Businesses across all industries have gradually accepted the fact that in order to be successful, they really don’t have much of a choice other than to begin forging their content marketing strategies. But there’s a catch: A vast majority of them admit they’re not really good at it.
Marketers exist to promote their products and ultimately generate new revenue streams. To do this, they’ll place ads in newspapers and on websites, pay for radio and television commercials and write pertinent blog posts, among many other things.
The mistake, it appears, is that many marketers approach digital mediums the same way they approach traditional ones. As a result, their blogs—the cornerstones of their content marketing efforts—often end up more like really long ads than engaging, beneficial content.
At the end of the day, your content should serve three purposes:
- To educate. Your audience should be a little smarter after consuming your content.
- To entertain. When they’re done, your audience should feel like they’ve spent their time wisely.
- To empower. Your audience should feel motivated and confident to go out and act.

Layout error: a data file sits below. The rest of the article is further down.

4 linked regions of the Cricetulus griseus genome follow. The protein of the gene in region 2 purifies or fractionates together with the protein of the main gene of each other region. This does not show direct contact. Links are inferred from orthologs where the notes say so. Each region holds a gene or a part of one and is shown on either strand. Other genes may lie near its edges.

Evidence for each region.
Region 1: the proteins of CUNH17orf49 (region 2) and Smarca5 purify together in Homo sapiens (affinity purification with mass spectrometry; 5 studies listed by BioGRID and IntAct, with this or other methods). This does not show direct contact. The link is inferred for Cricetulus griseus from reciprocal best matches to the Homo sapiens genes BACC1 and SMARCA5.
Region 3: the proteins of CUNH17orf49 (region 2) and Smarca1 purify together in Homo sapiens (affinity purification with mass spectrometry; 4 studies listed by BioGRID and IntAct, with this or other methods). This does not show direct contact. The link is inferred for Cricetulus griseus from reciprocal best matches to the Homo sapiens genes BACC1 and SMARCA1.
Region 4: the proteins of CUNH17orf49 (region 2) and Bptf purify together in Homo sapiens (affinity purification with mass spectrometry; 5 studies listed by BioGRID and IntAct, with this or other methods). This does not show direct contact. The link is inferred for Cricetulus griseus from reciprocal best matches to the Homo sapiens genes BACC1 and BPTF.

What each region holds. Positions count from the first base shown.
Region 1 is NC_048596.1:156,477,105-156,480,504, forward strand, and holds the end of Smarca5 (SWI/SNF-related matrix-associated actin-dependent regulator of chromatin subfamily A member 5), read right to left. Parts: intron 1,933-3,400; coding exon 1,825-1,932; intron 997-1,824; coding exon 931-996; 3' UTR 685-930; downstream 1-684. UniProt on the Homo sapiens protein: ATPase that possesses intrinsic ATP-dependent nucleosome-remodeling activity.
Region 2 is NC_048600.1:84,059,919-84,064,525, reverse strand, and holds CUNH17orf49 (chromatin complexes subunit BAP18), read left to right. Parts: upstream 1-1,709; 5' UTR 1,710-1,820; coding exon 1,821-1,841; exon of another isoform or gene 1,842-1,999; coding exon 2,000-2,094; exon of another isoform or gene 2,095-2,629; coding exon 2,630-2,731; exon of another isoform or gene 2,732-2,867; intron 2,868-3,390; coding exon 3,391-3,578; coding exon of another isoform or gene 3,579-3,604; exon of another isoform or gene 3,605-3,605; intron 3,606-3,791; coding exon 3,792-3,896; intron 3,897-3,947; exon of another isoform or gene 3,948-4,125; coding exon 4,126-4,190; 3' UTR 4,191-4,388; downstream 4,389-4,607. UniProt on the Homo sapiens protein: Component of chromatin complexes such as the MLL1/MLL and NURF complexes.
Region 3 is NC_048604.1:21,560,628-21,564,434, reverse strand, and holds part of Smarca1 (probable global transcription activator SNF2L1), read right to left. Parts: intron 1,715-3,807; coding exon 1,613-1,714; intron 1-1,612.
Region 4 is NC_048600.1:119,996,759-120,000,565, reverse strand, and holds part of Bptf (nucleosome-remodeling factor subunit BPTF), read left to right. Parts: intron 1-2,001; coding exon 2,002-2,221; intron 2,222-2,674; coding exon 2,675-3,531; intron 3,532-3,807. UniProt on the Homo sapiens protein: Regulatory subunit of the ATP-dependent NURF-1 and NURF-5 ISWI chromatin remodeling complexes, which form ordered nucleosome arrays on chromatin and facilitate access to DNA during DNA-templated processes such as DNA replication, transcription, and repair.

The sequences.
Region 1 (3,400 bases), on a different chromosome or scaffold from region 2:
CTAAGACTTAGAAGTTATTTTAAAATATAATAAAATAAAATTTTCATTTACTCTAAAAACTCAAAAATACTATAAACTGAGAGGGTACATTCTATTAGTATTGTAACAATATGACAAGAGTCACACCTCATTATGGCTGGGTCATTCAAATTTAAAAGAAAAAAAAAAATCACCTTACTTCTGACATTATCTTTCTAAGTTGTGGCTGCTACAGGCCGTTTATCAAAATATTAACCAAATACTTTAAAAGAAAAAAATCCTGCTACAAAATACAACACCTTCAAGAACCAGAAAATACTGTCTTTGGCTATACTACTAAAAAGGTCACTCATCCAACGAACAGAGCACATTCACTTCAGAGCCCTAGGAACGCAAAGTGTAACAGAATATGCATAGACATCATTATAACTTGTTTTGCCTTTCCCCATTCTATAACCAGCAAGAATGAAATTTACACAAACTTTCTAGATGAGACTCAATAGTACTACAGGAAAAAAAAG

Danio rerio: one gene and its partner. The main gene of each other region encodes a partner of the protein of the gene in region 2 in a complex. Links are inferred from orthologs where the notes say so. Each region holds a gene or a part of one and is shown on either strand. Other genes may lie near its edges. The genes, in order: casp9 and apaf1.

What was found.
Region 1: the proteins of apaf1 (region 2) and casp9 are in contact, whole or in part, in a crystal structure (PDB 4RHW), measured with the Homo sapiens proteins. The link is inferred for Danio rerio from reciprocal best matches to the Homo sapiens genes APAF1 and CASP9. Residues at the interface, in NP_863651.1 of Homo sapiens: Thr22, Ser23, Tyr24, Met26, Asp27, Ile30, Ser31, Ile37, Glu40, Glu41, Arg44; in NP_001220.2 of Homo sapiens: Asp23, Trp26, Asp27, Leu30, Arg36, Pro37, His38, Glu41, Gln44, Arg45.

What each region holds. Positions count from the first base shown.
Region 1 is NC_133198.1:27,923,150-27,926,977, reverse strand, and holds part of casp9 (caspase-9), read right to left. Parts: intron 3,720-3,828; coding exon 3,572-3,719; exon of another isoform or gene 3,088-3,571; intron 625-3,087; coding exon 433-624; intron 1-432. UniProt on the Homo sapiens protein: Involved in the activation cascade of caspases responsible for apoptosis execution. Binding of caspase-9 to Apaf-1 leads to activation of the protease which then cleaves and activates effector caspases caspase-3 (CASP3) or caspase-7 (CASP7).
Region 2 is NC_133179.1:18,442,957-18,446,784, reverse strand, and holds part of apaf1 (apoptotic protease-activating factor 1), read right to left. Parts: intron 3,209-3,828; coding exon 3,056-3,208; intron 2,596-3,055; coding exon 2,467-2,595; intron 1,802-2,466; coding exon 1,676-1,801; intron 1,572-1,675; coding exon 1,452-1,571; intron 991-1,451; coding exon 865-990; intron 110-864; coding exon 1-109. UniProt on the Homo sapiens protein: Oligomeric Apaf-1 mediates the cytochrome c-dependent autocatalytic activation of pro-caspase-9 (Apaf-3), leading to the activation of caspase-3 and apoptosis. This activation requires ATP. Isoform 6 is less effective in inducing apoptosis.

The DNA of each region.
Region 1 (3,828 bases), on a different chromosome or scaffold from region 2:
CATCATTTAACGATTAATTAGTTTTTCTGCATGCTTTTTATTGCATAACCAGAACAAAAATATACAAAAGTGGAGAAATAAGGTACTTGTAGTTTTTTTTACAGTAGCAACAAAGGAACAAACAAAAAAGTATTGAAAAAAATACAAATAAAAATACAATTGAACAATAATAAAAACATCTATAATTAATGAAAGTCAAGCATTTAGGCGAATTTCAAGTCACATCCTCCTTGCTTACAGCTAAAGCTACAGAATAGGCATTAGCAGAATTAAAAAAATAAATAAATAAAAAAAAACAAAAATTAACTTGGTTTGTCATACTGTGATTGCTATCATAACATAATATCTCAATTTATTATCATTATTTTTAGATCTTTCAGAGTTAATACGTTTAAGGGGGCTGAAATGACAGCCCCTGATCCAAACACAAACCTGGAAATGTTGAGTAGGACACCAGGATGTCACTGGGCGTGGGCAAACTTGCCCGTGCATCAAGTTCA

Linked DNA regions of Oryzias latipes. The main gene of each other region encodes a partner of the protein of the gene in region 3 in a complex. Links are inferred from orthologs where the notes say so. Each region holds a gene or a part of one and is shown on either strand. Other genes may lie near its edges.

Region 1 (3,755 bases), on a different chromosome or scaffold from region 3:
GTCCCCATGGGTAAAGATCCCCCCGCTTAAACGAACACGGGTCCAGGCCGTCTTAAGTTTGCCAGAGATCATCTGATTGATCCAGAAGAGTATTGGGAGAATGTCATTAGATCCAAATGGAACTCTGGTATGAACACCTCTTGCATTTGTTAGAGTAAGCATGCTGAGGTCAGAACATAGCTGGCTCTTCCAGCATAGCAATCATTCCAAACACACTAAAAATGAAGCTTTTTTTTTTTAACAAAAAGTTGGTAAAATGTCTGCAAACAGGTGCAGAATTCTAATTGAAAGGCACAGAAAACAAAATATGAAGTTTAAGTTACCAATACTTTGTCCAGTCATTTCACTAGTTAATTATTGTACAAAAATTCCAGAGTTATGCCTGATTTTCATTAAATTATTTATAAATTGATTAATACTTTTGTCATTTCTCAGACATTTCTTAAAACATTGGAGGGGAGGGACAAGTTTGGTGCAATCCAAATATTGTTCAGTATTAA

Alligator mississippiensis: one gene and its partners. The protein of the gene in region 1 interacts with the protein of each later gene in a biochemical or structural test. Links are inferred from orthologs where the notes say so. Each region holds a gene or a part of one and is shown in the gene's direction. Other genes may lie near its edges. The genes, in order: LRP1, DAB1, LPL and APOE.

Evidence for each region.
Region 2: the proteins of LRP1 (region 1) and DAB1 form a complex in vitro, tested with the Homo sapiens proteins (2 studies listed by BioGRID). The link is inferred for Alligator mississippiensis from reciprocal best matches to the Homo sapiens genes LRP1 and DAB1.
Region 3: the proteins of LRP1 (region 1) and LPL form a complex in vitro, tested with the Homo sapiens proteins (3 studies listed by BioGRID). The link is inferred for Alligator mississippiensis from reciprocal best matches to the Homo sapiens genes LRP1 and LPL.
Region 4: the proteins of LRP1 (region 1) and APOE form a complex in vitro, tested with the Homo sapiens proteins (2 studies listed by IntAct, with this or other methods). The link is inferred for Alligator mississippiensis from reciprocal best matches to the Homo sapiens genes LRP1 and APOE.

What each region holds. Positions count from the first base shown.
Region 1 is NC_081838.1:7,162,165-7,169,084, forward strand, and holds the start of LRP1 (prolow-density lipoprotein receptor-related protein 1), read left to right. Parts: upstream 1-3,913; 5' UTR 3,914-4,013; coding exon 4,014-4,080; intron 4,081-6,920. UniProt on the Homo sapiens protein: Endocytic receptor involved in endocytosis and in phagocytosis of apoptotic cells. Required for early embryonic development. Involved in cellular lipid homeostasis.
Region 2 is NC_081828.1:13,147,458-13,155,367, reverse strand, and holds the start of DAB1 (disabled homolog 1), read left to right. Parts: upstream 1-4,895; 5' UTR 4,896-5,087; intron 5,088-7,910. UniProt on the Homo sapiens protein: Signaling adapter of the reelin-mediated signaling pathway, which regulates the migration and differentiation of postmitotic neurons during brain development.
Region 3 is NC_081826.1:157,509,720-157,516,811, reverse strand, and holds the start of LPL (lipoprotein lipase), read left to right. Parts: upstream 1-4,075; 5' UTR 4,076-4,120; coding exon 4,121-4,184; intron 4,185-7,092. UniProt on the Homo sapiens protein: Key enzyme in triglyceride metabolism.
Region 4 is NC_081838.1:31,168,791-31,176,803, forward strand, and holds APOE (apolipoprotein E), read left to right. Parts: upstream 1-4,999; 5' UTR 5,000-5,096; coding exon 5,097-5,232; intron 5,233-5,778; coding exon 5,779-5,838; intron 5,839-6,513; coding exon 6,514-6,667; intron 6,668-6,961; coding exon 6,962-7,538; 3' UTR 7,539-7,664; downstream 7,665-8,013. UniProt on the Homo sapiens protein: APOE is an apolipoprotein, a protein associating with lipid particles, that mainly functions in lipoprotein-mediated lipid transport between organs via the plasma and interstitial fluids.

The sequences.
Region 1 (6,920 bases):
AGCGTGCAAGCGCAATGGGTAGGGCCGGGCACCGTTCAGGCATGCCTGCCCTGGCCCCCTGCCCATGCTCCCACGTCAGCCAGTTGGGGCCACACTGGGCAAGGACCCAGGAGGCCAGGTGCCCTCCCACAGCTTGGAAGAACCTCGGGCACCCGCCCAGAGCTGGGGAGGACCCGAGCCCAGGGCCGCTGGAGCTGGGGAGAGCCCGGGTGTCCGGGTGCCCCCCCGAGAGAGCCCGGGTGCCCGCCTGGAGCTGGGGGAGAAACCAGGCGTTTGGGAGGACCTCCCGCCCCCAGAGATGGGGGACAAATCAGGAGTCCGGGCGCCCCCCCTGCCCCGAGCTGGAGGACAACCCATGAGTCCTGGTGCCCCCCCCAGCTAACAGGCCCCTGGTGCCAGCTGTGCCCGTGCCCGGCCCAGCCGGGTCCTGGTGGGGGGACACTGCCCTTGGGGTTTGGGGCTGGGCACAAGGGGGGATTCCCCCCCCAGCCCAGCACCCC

Notice what’s missing from that list? You should: It doesn’t mention anything along the lines of “to encourage customers to buy something.”
Need some inspiration as to what that kind of content looks like? Take a look at Chef Jamie Oliver’s YouTube page. How’d he get over 1.1 million subscribers? It’s simple, really: He shows us how to cook, something that accomplishes the aforementioned three purposes at the same time.
In other words, he’s not trying to sell his product. He’s trying to make us better cooks. As a result, we’re probably more likely to be interested in the next thing Oliver is actually selling, because he’s already given us so much—for free.
At the end of the day, you should try to view content marketing more as creating valuable resources that will help fortify the relationships you have with your customers.
There are enough people trying to peddle products every day. You don’t have to be one of them. Be a resource—not a salesperson. Believe it or not, that’s the way you’re most likely to see revenues skyrocket.